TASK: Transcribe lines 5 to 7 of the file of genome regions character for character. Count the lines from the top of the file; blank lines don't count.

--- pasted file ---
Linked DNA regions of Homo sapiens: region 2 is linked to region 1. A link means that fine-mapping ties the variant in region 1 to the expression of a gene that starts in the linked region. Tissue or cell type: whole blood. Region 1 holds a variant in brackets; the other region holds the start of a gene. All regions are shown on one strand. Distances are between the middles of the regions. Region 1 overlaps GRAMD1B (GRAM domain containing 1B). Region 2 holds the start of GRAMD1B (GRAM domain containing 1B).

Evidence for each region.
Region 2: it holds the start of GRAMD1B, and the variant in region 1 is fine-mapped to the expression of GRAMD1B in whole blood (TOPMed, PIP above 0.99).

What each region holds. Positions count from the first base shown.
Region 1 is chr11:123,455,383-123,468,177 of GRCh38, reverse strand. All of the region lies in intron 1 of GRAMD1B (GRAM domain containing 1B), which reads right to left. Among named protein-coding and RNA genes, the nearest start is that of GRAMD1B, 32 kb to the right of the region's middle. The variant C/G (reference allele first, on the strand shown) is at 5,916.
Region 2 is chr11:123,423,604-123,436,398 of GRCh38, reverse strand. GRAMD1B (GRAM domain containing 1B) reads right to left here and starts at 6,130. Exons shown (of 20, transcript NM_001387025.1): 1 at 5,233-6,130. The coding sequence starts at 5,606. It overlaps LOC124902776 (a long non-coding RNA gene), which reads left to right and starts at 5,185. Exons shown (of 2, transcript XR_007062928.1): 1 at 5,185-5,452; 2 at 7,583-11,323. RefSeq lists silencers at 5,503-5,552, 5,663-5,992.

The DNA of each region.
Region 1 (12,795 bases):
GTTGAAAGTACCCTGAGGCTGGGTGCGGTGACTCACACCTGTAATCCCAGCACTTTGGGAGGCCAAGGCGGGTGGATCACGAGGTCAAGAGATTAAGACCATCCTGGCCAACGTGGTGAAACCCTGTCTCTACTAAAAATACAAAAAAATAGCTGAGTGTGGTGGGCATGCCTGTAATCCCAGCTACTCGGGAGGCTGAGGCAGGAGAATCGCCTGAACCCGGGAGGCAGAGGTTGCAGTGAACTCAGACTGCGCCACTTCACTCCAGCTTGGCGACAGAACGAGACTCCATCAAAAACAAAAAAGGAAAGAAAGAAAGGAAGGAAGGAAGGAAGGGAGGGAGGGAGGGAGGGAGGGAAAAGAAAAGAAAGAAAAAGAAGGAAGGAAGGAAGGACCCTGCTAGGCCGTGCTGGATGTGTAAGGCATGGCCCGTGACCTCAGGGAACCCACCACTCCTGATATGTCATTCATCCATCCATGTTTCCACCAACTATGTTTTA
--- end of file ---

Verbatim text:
Region 1 is chr11:123,455,383-123,468,177 of GRCh38, reverse strand. All of the region lies in intron 1 of GRAMD1B (GRAM domain containing 1B), which reads right to left. Among named protein-coding and RNA genes, the nearest start is that of GRAMD1B, 32 kb to the right of the region's middle. The variant C/G (reference allele first, on the strand shown) is at 5,916.
Region 2 is chr11:123,423,604-123,436,398 of GRCh38, reverse strand. GRAMD1B (GRAM domain containing 1B) reads right to left here and starts at 6,130. Exons shown (of 20, transcript NM_001387025.1): 1 at 5,233-6,130. The coding sequence starts at 5,606. It overlaps LOC124902776 (a long non-coding RNA gene), which reads left to right and starts at 5,185. Exons shown (of 2, transcript XR_007062928.1): 1 at 5,185-5,452; 2 at 7,583-11,323. RefSeq lists silencers at 5,503-5,552, 5,663-5,992.

The DNA of each region.